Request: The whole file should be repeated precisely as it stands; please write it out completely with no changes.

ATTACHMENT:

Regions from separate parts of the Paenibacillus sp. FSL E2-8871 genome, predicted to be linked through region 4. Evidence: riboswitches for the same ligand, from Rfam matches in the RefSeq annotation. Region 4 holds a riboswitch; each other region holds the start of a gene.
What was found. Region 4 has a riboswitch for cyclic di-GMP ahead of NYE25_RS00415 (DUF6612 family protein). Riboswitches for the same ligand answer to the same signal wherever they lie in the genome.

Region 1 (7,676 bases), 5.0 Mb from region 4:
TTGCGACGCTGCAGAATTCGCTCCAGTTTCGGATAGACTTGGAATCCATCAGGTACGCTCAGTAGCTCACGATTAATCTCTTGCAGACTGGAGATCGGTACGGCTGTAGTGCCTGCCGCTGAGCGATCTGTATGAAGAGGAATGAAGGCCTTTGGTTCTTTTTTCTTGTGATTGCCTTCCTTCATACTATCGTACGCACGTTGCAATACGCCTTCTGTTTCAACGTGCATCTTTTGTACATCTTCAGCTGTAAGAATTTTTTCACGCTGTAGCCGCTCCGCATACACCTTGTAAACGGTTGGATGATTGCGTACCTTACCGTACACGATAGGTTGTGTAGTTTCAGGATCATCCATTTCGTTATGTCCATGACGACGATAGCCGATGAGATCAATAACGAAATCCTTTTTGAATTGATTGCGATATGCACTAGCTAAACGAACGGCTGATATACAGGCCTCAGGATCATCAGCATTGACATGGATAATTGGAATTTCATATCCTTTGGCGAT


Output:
Regions from separate parts of the Paenibacillus sp. FSL E2-8871 genome, predicted to be linked through region 4. Evidence: riboswitches for the same ligand, from Rfam matches in the RefSeq annotation. Region 4 holds a riboswitch; each other region holds the start of a gene.
What was found. Region 4 has a riboswitch for cyclic di-GMP ahead of NYE25_RS00415 (DUF6612 family protein). Riboswitches for the same ligand answer to the same signal wherever they lie in the genome.

Region 1 (7,676 bases), 5.0 Mb from region 4:
TTGCGACGCTGCAGAATTCGCTCCAGTTTCGGATAGACTTGGAATCCATCAGGTACGCTCAGTAGCTCACGATTAATCTCTTGCAGACTGGAGATCGGTACGGCTGTAGTGCCTGCCGCTGAGCGATCTGTATGAAGAGGAATGAAGGCCTTTGGTTCTTTTTTCTTGTGATTGCCTTCCTTCATACTATCGTACGCACGTTGCAATACGCCTTCTGTTTCAACGTGCATCTTTTGTACATCTTCAGCTGTAAGAATTTTTTCACGCTGTAGCCGCTCCGCATACACCTTGTAAACGGTTGGATGATTGCGTACCTTACCGTACACGATAGGTTGTGTAGTTTCAGGATCATCCATTTCGTTATGTCCATGACGACGATAGCCGATGAGATCAATAACGAAATCCTTTTTGAATTGATTGCGATATGCACTAGCTAAACGAACGGCTGATATACAGGCCTCAGGATCATCAGCATTGACATGGATAATTGGAATTTCATATCCTTTGGCGAT